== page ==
In the last three years, David Klein served as president of the Board of the Jewish Community of Louisville. He was passionate about his work and strove tirelessly to bring the community together in support of the agency and the Annual Federation Campaign. Prior to his death, he wrote this message, and to honor his memory, we print it in this issue of Community.
It has been a privilege and an honor to serve as your Board chair for almost three years. Now, as I reflect on my service, I’d like to share some of what I’ve learned about leadership in a Jewish nonprofit, and to encourage our leaders to take some time to explore what Jewish leadership means today.
As our society changes, so must our approach to leadership. When the Jewish community first organized, Jews in Louisville had very limited options. If they wanted to play basketball, they joined the JCC. If Jewish teens wanted to attend a dance or engage in other social activities, they joined BBYO. If Jewish physicians wanted to practice medicine, they became affiliated with Jewish hospital. If a group of Jews wanted to enjoy a round of golf, Standard Country Club was the only place they could play. Our differentness isolated and united us. Our institutions were a critical part of the community, and they thrived.
Today, the barriers to mainstream society have fallen. A myriad of activities compete for our ever-more-limited free time and our children’s lives include so many classes, sports and special interest programs that we have to carve out time for them just to be kids. Without the burden of discrimination, we no longer have a shared overarching domestic agenda.
Yet we want to maintain our Jewish community, ensure our children develop strong Jewish identities and that our agencies and institutions are vibrant and able to serve our 21st Century needs. To accomplish this, we need true Jewish leaders – leaders with vision and commitment, who can bring together our fractious community. We also need stalwart supporters, who do their part to lead the community and, when they step aside, continue to support subsequent leaders, even when the Board decisions take a different course than the one they would have chosen.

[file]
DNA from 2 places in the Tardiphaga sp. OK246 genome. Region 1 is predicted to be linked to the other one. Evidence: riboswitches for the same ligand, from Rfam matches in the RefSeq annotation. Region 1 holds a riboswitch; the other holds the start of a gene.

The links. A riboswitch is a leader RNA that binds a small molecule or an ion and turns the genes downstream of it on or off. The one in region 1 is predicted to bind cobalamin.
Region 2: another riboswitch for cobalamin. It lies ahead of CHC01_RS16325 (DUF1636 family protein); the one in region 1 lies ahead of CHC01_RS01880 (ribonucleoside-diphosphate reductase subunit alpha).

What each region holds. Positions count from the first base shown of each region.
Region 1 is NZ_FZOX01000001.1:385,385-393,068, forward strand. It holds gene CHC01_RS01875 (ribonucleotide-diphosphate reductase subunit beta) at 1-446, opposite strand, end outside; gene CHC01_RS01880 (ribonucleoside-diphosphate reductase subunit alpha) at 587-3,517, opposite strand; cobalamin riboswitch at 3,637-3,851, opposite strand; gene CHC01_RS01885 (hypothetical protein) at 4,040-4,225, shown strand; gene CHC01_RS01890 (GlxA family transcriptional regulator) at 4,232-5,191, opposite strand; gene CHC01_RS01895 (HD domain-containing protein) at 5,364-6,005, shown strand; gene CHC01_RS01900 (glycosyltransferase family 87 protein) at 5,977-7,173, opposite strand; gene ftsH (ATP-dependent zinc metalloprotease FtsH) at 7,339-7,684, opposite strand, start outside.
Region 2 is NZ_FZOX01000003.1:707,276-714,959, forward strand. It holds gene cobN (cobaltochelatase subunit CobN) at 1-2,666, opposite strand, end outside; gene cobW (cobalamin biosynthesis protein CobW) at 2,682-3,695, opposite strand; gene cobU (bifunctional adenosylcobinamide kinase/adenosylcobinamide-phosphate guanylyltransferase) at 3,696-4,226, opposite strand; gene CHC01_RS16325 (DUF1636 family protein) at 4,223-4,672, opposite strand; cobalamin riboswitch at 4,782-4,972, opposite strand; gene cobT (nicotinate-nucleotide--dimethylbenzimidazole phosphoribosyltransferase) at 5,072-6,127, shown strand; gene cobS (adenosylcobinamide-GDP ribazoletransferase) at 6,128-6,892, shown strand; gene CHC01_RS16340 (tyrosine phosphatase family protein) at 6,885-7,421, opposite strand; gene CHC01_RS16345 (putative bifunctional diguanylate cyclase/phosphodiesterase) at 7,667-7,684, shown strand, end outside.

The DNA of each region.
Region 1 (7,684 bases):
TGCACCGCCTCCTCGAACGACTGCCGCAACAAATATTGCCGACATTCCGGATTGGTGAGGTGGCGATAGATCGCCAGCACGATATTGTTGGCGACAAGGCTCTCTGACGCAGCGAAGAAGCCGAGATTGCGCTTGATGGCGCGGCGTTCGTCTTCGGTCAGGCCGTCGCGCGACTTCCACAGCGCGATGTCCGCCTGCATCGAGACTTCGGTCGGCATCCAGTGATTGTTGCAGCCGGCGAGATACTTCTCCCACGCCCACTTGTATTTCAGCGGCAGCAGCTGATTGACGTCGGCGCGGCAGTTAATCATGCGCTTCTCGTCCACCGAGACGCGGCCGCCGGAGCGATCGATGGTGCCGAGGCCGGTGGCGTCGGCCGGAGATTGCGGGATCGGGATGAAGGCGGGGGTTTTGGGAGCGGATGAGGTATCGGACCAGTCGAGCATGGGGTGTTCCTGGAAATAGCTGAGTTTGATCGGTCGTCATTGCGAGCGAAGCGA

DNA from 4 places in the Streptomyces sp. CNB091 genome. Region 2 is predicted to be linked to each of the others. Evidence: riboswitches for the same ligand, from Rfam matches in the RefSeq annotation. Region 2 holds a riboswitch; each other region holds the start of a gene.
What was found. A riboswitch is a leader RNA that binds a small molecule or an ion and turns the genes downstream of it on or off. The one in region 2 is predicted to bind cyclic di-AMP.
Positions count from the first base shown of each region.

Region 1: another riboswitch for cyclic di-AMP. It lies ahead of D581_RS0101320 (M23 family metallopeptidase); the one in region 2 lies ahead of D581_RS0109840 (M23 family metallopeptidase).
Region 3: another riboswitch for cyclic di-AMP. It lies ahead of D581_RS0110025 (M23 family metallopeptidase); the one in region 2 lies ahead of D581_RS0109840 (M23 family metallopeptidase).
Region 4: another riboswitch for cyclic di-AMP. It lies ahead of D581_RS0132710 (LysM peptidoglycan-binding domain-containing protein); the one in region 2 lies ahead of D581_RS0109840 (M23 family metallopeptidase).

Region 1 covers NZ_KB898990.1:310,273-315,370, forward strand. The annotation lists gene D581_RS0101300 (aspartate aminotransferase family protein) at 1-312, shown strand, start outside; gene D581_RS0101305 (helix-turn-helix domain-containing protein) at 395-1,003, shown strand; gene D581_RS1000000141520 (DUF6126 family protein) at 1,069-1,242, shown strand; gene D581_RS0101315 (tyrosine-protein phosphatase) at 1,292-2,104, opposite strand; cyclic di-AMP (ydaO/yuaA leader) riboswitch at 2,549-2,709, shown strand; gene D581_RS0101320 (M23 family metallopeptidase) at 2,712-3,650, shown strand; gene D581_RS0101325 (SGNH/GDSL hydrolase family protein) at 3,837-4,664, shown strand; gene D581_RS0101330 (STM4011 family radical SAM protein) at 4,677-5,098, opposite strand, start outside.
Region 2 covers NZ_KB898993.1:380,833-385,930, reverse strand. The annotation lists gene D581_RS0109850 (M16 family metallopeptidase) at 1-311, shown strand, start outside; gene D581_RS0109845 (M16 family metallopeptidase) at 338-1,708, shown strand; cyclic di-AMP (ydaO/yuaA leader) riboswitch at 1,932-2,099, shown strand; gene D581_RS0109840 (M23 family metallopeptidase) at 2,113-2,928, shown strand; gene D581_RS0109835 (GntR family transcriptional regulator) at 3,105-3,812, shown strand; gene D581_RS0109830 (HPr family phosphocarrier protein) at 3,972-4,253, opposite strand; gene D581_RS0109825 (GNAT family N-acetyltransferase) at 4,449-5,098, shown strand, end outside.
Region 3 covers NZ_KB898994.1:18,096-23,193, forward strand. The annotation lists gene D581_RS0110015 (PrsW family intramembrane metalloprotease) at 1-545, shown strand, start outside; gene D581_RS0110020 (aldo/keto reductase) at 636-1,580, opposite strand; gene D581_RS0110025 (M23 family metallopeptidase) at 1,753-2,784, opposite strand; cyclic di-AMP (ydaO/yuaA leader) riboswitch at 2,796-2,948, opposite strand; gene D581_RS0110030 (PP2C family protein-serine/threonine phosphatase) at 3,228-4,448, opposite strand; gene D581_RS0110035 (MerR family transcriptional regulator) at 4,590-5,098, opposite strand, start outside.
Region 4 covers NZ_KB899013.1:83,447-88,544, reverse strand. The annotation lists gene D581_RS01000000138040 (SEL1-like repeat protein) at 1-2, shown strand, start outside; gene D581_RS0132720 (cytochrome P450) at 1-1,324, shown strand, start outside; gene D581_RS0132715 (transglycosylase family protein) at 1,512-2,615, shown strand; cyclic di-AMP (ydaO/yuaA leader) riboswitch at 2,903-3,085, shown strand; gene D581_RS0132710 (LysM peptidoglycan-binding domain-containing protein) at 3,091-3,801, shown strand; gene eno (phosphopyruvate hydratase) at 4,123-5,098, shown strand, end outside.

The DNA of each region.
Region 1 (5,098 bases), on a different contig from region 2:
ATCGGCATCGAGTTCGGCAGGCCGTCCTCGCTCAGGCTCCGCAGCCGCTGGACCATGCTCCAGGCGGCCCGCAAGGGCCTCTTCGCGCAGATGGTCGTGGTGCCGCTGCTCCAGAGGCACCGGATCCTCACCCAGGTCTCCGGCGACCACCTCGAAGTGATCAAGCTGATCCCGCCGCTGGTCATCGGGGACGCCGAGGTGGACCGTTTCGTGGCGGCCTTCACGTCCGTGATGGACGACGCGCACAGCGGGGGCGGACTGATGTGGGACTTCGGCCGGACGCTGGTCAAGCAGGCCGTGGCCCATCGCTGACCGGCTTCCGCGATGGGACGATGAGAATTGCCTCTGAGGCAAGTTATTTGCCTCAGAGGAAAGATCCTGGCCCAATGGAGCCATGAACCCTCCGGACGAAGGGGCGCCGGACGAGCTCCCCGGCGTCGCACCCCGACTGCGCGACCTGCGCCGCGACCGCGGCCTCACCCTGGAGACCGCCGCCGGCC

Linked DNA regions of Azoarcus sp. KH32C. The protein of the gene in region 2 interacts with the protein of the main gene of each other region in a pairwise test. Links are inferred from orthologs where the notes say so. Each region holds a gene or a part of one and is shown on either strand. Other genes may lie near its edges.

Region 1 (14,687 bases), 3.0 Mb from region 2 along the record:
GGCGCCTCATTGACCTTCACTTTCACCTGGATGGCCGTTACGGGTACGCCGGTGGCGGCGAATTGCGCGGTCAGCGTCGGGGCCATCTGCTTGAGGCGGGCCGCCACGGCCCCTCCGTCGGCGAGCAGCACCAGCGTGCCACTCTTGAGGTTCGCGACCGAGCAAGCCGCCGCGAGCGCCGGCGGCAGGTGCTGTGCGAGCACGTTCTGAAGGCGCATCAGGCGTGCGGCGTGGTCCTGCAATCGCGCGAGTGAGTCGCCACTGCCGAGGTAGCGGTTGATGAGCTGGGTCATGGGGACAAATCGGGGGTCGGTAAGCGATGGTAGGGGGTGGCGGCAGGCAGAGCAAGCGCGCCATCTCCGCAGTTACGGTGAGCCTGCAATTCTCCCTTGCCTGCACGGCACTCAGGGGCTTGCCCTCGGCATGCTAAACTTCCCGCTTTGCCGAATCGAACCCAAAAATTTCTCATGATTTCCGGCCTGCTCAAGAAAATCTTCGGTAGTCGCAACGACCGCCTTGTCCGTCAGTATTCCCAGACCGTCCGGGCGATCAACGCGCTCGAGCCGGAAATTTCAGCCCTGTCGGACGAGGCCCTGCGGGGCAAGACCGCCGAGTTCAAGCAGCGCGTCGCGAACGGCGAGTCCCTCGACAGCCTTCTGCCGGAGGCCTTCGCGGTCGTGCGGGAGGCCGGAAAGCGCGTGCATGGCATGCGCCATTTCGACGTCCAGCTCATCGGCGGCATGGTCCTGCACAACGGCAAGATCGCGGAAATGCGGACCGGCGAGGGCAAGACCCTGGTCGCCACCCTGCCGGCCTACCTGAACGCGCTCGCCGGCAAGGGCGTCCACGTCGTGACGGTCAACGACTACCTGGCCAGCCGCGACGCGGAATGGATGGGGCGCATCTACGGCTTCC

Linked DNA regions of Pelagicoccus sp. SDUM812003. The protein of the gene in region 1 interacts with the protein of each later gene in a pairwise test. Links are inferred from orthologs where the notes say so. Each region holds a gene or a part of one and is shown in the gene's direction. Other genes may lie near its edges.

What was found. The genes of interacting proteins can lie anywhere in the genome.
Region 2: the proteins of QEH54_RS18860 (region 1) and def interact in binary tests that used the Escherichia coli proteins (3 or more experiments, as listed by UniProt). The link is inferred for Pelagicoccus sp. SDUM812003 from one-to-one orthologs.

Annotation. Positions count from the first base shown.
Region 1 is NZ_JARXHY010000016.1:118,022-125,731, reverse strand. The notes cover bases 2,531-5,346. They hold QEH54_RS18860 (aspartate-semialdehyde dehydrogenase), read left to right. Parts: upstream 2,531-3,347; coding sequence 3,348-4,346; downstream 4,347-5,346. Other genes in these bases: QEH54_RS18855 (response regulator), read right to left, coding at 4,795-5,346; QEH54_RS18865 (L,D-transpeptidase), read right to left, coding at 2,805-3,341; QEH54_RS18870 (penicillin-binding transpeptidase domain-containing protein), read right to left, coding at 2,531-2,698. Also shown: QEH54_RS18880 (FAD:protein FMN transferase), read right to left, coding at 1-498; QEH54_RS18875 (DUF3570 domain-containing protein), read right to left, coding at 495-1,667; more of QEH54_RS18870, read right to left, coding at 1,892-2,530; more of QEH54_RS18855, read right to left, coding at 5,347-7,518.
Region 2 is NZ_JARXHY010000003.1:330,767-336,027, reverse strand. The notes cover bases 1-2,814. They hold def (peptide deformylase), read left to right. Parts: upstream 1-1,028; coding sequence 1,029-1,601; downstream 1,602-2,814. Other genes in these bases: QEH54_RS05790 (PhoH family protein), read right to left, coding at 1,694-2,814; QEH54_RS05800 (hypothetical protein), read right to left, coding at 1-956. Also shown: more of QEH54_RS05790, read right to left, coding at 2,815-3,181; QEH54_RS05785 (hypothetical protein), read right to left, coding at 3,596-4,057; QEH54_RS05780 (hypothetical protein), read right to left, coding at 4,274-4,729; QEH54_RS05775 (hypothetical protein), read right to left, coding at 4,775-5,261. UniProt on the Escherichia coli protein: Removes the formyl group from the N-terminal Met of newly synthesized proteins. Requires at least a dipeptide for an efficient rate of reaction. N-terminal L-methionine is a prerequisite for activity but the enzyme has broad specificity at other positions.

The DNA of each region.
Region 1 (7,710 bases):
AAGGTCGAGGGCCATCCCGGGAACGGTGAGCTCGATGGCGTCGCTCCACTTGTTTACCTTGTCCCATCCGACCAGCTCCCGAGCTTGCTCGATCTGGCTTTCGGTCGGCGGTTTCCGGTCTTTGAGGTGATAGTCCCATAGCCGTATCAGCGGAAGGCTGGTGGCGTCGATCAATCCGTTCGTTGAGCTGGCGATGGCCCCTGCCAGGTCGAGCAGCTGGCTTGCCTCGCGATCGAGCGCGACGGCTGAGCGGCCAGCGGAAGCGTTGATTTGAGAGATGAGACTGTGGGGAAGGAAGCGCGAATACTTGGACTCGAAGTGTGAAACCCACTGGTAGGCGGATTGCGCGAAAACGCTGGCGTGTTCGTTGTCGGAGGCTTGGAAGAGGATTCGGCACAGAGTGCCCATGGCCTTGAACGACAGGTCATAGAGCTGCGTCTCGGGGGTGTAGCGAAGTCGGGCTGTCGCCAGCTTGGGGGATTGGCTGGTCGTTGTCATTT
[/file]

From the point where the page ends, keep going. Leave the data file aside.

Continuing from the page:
The true leadership we need involves creativity, ingenuity and a willingness to challenge the status quo in the interest of progress toward community goals. It will inspire Jewish interest, commitment and a renaissance of American Jewish life in our community.
With Karen Abrams at the helm today, the JCL is currently engaged in an intense strategic planning process that involved talking with constituents and stakeholders, including our beneficiary agencies. Board members and interested community leaders have stepped up and are engaged in clarifying our mission and vision and ensuring our entire agency is on track to fulfill that mission, to continue to be faithful stewards of our resources and on target to serve the Jewish community of today and tomorrow.
I am pleased to say that your board is fundamentally rock solid. Through the dedicated leadership and contributions of time and energy by volunteers, most if not all of the standing committees are fully functioning.
And it goes without being said that our staff is world class. It has been a delight to work with Stu Silberman and the staff that he inherited as well as the new members that were added to the team during the past 3 years.
In parting, I would like to thank all those in our community who put their trust and support in our leadership. As I turn the responsibilities of leadership over to Karen Abrams, I give my word that I will never turn my back on the JCL leadership and their efforts to fulfill its’ mission.
I ask all in the community to join me in honoring, respecting, and supporting for Karen and her Board while they provide the leadership to Stu Silberman and his staff as they all take on the task and challenges of achieving tikkun olam – making the world a better place.
Thank You. David Klein